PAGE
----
We understand delay on recycling program, but city does need oneImplementing a recycling plan is not as simple as sorting cardboards from plastics. Although the concept seems simple, and sometimes obvious and outdated for some (seriously, it’s 2011 and we don’t have a recycling program yet?) implementing a system isn’t as easy as it may seem. At least, it isn’t easy given the city’s cup, like the James River, runneth over normal capacity.
Implementing a recycling plan is not as simple as sorting cardboards from plastics.
Although the concept seems simple, and sometimes obvious and outdated for some (seriously, it’s 2011 and we don’t have a recycling program yet?) implementing a system isn’t as easy as it may seem. At least, it isn’t easy given the city’s cup, like the James River, runneth over normal capacity.
Although we support recycling, and have for many years, we understand the city needs time to create a plan that would best fit the city. We, like the majority of respondents of two recycling surveys, await the days when we can recycle our newspapers, milk jugs and pop cans from the convenience of our own curbside. But we, and our landfill, will wait patiently. The city must prioritize and withholding the water from city infrastructure and our stretched sanitary sewer system comes first.
But the clock is ticking. Every day without a comprehensive recycling program means more material ends up in the landfill, which is expensive to maintain and doesn’t do any favors for the environment.
City Sanitation Foreman Roger Mayhew said 40 percent of what goes into the landfill could be recycled. That would extend its life, and potentially reduce city costs.
The pursuit for curbside recycling began about two years ago with the dawning of the Jamestown Recycling Task Force. Designated by the Chamber of Commerce, the goal for the dozen or so members was to research and propose a curbside plan the city could undertake. Today, the task force has disbanded, expressing frustration with the city and saying its members did all it could.
The frustration is warranted. They spent many volunteer hours on a project that has yet to come to fruition.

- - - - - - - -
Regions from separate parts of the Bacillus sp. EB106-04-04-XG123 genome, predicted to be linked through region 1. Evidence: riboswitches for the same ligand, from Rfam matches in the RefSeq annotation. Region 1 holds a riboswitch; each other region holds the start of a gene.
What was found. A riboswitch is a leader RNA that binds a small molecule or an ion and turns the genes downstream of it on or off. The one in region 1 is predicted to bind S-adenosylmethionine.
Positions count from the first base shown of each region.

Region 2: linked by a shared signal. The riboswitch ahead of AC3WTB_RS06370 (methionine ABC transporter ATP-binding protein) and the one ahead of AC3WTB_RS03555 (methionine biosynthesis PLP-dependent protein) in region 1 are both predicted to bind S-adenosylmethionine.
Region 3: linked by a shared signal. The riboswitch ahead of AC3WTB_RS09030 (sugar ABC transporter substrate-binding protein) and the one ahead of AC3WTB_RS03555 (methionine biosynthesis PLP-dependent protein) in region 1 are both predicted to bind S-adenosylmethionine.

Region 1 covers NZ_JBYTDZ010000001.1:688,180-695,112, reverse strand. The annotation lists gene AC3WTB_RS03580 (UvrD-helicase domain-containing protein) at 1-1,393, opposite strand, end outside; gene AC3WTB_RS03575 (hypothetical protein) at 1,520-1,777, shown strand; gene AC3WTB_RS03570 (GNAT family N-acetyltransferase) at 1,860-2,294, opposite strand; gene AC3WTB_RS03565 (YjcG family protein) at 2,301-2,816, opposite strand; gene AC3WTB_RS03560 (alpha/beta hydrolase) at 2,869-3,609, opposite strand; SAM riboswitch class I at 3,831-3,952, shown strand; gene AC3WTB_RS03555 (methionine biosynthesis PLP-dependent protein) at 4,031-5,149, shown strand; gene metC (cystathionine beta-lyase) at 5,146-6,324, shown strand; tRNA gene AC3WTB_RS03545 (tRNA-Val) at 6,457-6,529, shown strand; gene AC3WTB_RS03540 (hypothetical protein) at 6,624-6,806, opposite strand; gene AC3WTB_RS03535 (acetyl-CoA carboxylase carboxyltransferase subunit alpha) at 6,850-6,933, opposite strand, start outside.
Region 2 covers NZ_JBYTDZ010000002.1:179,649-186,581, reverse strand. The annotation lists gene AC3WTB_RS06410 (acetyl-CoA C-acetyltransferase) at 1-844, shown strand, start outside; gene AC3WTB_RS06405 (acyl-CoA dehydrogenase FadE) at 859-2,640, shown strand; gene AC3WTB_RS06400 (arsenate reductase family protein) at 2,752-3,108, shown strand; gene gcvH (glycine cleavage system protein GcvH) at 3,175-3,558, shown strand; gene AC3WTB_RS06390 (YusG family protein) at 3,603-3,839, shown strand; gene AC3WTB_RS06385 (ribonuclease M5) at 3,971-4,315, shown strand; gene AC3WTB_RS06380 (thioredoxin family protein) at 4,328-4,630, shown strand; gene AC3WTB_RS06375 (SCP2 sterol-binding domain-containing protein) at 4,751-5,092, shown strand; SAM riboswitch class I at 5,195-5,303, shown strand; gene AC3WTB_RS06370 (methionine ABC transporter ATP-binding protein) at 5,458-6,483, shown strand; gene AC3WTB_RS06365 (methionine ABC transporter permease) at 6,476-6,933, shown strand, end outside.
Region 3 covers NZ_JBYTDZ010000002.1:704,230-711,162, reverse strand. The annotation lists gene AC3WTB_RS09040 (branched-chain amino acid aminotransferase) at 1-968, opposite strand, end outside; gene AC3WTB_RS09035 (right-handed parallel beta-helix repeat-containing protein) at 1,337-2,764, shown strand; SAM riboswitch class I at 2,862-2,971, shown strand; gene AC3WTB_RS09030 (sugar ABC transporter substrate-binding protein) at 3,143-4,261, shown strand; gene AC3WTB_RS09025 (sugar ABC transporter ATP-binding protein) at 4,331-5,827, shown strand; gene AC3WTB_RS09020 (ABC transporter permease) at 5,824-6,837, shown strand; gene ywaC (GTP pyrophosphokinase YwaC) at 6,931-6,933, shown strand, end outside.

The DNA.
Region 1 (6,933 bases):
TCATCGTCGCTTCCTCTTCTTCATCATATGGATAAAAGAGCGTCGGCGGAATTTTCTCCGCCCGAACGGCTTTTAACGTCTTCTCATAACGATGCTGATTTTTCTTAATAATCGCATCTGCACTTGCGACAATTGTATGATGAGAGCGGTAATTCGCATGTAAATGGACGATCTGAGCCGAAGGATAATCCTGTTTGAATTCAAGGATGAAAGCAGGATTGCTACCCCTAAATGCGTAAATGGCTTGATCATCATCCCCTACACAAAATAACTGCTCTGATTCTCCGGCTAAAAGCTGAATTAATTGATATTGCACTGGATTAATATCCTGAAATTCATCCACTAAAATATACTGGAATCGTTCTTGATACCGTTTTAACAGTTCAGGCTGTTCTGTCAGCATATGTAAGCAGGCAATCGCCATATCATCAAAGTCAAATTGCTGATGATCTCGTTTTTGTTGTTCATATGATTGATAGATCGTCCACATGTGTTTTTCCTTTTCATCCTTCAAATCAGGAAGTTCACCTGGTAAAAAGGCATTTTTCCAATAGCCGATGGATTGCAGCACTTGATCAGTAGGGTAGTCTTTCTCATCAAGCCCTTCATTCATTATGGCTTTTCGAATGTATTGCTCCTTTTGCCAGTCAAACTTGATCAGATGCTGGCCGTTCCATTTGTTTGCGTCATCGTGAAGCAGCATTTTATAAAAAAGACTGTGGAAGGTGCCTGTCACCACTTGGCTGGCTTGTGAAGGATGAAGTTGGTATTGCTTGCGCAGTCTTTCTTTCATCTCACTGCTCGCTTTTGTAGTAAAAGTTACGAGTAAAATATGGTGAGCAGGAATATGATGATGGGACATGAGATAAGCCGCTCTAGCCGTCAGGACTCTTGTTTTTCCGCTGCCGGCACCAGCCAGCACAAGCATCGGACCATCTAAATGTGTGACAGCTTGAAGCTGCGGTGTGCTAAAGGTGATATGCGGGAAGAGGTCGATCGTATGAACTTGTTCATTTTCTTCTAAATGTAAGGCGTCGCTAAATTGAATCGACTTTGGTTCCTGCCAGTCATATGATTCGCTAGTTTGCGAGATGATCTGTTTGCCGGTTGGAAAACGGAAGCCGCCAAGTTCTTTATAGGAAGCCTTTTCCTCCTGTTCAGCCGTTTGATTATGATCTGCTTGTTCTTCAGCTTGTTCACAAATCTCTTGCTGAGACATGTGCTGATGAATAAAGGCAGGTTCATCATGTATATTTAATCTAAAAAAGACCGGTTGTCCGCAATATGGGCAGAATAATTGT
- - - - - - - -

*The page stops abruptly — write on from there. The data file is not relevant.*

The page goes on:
“Our hands are tied,” one member said.
But our hands are full, the city seems to say.
After the city let bids for a curbside recycling program, in May the council instead directed city staff to overhaul the entire garbage collection system and as part of it, also include a curbside recycling and pay-as-you-throw program. This was the right decision. It requires more time, but it is what’s best for the city.
Curbside pickup allows residents to dispose of their recyclable materials similarly to the way they throw away regular garbage. Residents would put trash out in one container and recyclable materials in another. For residents’ convenience, crews would collect both materials in the same location: each resident’s curbside.
The pay-as-you-throw system gives residents an economic incentive to recycle. It charges residents for garbage pickup based on how much trash they throw away instead of the straight $10 or so per month fee each household pays now. Under the pay-as-you-throw method, residents would not be charged to recycle. Therefore, the program encourages residents to recycle and reuse materials rather than to waste them.
Public support for a recycling program is evident based on survey responses and attendance at city meetings regarding the issue. We hope those same attendants as well as other residents and even residents outside the city, to take advantage of opportunities to recycle at Renaissance Recycling in downtown Jamestown. It’s not as convenient as curbside, and residents won’t see a discount on their utility bill, but it is a worthy cause, something surely for which our grandchildren will thank us.
We’re heard many times now how the city councils, county commissions, etc., have passed the buck, forcing today’s councils, boards, etc., to face issues at their crisis stages, rather than mitigating the problem before it becomes an emergency and a huge expense. The sanitary sewer system is an example of that. County roads are another.
We hope the landfill doesn’t become one more.
The wait for a recycling program has been a long one, albeit understandable. We just hope the city can research, plan and implement whatever program is best very soon.
(Editorials are the opinion of Jamestown Sun management and the newspaper’s editorial board)